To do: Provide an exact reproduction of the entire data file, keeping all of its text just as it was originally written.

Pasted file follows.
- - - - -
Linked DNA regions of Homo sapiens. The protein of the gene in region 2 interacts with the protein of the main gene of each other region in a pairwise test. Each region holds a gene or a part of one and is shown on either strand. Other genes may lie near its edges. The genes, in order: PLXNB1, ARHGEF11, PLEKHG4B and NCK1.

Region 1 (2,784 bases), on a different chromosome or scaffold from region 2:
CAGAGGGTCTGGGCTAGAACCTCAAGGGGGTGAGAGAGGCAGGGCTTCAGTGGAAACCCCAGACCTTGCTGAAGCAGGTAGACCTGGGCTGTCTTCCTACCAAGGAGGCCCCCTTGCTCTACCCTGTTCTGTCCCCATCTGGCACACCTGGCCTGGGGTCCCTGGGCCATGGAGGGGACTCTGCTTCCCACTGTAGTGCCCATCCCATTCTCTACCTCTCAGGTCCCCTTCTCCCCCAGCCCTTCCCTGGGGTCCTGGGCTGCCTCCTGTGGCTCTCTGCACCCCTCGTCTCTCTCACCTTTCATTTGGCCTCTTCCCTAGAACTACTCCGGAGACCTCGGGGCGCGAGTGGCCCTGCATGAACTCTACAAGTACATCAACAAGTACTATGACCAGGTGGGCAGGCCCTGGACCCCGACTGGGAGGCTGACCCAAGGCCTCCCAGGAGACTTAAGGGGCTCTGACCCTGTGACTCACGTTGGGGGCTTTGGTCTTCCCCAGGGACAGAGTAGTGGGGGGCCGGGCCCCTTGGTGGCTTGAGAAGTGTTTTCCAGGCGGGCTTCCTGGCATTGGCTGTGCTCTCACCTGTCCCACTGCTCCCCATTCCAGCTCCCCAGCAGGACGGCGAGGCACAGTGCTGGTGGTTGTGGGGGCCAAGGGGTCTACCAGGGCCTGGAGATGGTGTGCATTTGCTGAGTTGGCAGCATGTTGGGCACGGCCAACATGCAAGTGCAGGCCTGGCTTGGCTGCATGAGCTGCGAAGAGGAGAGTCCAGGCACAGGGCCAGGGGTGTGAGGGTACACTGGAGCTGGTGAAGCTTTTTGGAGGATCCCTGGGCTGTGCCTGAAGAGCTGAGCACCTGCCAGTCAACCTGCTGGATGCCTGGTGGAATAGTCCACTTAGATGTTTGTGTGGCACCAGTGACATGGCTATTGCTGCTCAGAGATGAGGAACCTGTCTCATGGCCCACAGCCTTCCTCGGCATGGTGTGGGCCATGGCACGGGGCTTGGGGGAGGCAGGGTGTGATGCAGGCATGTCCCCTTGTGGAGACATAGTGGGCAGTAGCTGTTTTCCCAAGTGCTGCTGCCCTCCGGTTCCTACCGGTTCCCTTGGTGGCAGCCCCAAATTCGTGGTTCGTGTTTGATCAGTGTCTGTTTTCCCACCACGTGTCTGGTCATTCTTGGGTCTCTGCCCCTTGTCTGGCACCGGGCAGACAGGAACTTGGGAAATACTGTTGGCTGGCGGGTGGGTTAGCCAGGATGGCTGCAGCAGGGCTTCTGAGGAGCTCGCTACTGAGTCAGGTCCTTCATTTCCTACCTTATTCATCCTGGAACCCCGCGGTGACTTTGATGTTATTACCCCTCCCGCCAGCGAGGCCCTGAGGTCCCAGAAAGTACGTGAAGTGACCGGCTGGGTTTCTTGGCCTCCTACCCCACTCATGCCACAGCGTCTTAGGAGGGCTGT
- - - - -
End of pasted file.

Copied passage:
Linked DNA regions of Homo sapiens. The protein of the gene in region 2 interacts with the protein of the main gene of each other region in a pairwise test. Each region holds a gene or a part of one and is shown on either strand. Other genes may lie near its edges. The genes, in order: PLXNB1, ARHGEF11, PLEKHG4B and NCK1.

Region 1 (2,784 bases), on a different chromosome or scaffold from region 2:
CAGAGGGTCTGGGCTAGAACCTCAAGGGGGTGAGAGAGGCAGGGCTTCAGTGGAAACCCCAGACCTTGCTGAAGCAGGTAGACCTGGGCTGTCTTCCTACCAAGGAGGCCCCCTTGCTCTACCCTGTTCTGTCCCCATCTGGCACACCTGGCCTGGGGTCCCTGGGCCATGGAGGGGACTCTGCTTCCCACTGTAGTGCCCATCCCATTCTCTACCTCTCAGGTCCCCTTCTCCCCCAGCCCTTCCCTGGGGTCCTGGGCTGCCTCCTGTGGCTCTCTGCACCCCTCGTCTCTCTCACCTTTCATTTGGCCTCTTCCCTAGAACTACTCCGGAGACCTCGGGGCGCGAGTGGCCCTGCATGAACTCTACAAGTACATCAACAAGTACTATGACCAGGTGGGCAGGCCCTGGACCCCGACTGGGAGGCTGACCCAAGGCCTCCCAGGAGACTTAAGGGGCTCTGACCCTGTGACTCACGTTGGGGGCTTTGGTCTTCCCCAGGGACAGAGTAGTGGGGGGCCGGGCCCCTTGGTGGCTTGAGAAGTGTTTTCCAGGCGGGCTTCCTGGCATTGGCTGTGCTCTCACCTGTCCCACTGCTCCCCATTCCAGCTCCCCAGCAGGACGGCGAGGCACAGTGCTGGTGGTTGTGGGGGCCAAGGGGTCTACCAGGGCCTGGAGATGGTGTGCATTTGCTGAGTTGGCAGCATGTTGGGCACGGCCAACATGCAAGTGCAGGCCTGGCTTGGCTGCATGAGCTGCGAAGAGGAGAGTCCAGGCACAGGGCCAGGGGTGTGAGGGTACACTGGAGCTGGTGAAGCTTTTTGGAGGATCCCTGGGCTGTGCCTGAAGAGCTGAGCACCTGCCAGTCAACCTGCTGGATGCCTGGTGGAATAGTCCACTTAGATGTTTGTGTGGCACCAGTGACATGGCTATTGCTGCTCAGAGATGAGGAACCTGTCTCATGGCCCACAGCCTTCCTCGGCATGGTGTGGGCCATGGCACGGGGCTTGGGGGAGGCAGGGTGTGATGCAGGCATGTCCCCTTGTGGAGACATAGTGGGCAGTAGCTGTTTTCCCAAGTGCTGCTGCCCTCCGGTTCCTACCGGTTCCCTTGGTGGCAGCCCCAAATTCGTGGTTCGTGTTTGATCAGTGTCTGTTTTCCCACCACGTGTCTGGTCATTCTTGGGTCTCTGCCCCTTGTCTGGCACCGGGCAGACAGGAACTTGGGAAATACTGTTGGCTGGCGGGTGGGTTAGCCAGGATGGCTGCAGCAGGGCTTCTGAGGAGCTCGCTACTGAGTCAGGTCCTTCATTTCCTACCTTATTCATCCTGGAACCCCGCGGTGACTTTGATGTTATTACCCCTCCCGCCAGCGAGGCCCTGAGGTCCCAGAAAGTACGTGAAGTGACCGGCTGGGTTTCTTGGCCTCCTACCCCACTCATGCCACAGCGTCTTAGGAGGGCTGT